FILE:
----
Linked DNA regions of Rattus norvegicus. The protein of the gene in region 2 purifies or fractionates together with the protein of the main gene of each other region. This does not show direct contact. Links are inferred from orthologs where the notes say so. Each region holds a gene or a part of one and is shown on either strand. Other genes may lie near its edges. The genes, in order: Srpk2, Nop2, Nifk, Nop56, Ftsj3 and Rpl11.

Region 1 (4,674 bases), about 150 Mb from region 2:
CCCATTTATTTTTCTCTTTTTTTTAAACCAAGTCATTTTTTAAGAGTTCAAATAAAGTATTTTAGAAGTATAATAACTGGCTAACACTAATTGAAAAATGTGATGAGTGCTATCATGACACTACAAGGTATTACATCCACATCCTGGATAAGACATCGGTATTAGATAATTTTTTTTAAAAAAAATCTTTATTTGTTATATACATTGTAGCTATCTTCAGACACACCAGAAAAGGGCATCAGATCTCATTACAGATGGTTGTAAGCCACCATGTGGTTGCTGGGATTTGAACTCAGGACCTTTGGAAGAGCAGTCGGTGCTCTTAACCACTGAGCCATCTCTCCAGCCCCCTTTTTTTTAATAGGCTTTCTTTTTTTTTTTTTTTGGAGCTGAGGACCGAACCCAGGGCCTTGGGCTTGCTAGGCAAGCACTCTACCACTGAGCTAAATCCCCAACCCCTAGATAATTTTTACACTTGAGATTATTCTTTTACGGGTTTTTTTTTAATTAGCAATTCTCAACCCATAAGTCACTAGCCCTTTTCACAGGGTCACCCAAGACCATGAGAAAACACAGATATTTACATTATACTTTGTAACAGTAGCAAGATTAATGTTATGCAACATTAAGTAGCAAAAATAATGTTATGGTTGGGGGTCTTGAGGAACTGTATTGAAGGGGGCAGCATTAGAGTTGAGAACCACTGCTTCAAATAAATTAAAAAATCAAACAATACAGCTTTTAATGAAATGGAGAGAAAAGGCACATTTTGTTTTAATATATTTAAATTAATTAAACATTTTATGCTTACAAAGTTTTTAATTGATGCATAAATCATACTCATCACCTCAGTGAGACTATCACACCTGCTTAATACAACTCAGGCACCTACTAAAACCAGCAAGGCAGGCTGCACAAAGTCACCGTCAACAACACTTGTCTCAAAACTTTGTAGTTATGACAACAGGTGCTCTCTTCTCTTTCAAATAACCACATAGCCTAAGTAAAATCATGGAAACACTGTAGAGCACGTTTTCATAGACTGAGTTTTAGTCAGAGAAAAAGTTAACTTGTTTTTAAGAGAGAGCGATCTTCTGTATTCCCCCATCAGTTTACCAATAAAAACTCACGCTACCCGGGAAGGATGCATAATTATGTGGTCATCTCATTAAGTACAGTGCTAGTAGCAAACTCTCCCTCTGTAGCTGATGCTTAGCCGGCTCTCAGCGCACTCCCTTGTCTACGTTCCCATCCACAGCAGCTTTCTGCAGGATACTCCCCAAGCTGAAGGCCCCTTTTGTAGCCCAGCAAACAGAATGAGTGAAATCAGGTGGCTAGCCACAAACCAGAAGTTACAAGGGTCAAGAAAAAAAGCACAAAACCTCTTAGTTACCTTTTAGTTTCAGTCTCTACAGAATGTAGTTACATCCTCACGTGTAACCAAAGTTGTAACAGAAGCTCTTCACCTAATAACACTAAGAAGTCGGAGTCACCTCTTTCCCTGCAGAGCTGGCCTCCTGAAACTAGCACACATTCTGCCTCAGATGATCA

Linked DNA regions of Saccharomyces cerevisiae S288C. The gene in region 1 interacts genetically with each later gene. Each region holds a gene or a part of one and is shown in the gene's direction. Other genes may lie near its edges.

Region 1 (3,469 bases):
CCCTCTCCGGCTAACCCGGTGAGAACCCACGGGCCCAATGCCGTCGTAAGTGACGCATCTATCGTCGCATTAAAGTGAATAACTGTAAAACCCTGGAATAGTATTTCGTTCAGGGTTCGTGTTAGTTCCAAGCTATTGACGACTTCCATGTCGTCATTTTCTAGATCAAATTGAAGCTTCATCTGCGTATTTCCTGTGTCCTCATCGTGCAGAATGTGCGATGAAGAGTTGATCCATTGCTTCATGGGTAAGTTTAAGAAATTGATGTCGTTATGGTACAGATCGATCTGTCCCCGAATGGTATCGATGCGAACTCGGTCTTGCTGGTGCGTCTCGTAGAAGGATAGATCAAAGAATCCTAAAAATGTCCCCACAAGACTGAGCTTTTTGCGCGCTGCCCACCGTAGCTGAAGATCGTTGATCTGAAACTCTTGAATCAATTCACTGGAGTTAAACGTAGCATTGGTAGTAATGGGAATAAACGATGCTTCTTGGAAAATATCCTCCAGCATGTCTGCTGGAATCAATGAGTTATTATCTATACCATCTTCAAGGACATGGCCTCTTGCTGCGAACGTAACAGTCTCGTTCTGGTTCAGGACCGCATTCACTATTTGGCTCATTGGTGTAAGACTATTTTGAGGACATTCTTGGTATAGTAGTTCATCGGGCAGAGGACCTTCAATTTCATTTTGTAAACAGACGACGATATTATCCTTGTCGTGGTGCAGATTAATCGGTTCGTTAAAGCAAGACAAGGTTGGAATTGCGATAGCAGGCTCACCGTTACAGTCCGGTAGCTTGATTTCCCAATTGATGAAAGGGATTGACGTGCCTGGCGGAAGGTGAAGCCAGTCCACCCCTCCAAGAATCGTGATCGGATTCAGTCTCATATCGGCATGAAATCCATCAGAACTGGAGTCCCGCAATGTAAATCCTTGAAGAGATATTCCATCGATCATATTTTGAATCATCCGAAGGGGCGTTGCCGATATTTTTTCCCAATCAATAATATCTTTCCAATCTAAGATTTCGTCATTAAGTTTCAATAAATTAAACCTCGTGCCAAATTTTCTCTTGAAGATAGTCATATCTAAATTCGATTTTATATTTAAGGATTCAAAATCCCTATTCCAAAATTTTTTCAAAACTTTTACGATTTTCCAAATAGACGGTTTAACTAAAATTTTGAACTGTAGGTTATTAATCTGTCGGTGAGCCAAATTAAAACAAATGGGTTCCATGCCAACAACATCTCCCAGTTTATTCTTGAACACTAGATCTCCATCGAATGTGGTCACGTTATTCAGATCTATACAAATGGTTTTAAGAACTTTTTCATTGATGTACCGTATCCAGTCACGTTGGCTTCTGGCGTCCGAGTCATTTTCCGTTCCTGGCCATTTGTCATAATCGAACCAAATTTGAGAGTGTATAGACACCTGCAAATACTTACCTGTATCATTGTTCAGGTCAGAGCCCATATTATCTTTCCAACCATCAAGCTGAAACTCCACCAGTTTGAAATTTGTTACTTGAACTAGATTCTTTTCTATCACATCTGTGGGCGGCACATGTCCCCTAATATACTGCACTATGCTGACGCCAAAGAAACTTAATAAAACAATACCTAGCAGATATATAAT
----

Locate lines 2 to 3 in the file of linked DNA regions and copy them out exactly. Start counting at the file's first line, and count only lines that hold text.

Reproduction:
Region 1 (4,674 bases), about 150 Mb from region 2:
CCCATTTATTTTTCTCTTTTTTTTAAACCAAGTCATTTTTTAAGAGTTCAAATAAAGTATTTTAGAAGTATAATAACTGGCTAACACTAATTGAAAAATGTGATGAGTGCTATCATGACACTACAAGGTATTACATCCACATCCTGGATAAGACATCGGTATTAGATAATTTTTTTTAAAAAAAATCTTTATTTGTTATATACATTGTAGCTATCTTCAGACACACCAGAAAAGGGCATCAGATCTCATTACAGATGGTTGTAAGCCACCATGTGGTTGCTGGGATTTGAACTCAGGACCTTTGGAAGAGCAGTCGGTGCTCTTAACCACTGAGCCATCTCTCCAGCCCCCTTTTTTTTAATAGGCTTTCTTTTTTTTTTTTTTTGGAGCTGAGGACCGAACCCAGGGCCTTGGGCTTGCTAGGCAAGCACTCTACCACTGAGCTAAATCCCCAACCCCTAGATAATTTTTACACTTGAGATTATTCTTTTACGGGTTTTTTTTTAATTAGCAATTCTCAACCCATAAGTCACTAGCCCTTTTCACAGGGTCACCCAAGACCATGAGAAAACACAGATATTTACATTATACTTTGTAACAGTAGCAAGATTAATGTTATGCAACATTAAGTAGCAAAAATAATGTTATGGTTGGGGGTCTTGAGGAACTGTATTGAAGGGGGCAGCATTAGAGTTGAGAACCACTGCTTCAAATAAATTAAAAAATCAAACAATACAGCTTTTAATGAAATGGAGAGAAAAGGCACATTTTGTTTTAATATATTTAAATTAATTAAACATTTTATGCTTACAAAGTTTTTAATTGATGCATAAATCATACTCATCACCTCAGTGAGACTATCACACCTGCTTAATACAACTCAGGCACCTACTAAAACCAGCAAGGCAGGCTGCACAAAGTCACCGTCAACAACACTTGTCTCAAAACTTTGTAGTTATGACAACAGGTGCTCTCTTCTCTTTCAAATAACCACATAGCCTAAGTAAAATCATGGAAACACTGTAGAGCACGTTTTCATAGACTGAGTTTTAGTCAGAGAAAAAGTTAACTTGTTTTTAAGAGAGAGCGATCTTCTGTATTCCCCCATCAGTTTACCAATAAAAACTCACGCTACCCGGGAAGGATGCATAATTATGTGGTCATCTCATTAAGTACAGTGCTAGTAGCAAACTCTCCCTCTGTAGCTGATGCTTAGCCGGCTCTCAGCGCACTCCCTTGTCTACGTTCCCATCCACAGCAGCTTTCTGCAGGATACTCCCCAAGCTGAAGGCCCCTTTTGTAGCCCAGCAAACAGAATGAGTGAAATCAGGTGGCTAGCCACAAACCAGAAGTTACAAGGGTCAAGAAAAAAAGCACAAAACCTCTTAGTTACCTTTTAGTTTCAGTCTCTACAGAATGTAGTTACATCCTCACGTGTAACCAAAGTTGTAACAGAAGCTCTTCACCTAATAACACTAAGAAGTCGGAGTCACCTCTTTCCCTGCAGAGCTGGCCTCCTGAAACTAGCACACATTCTGCCTCAGATGATCA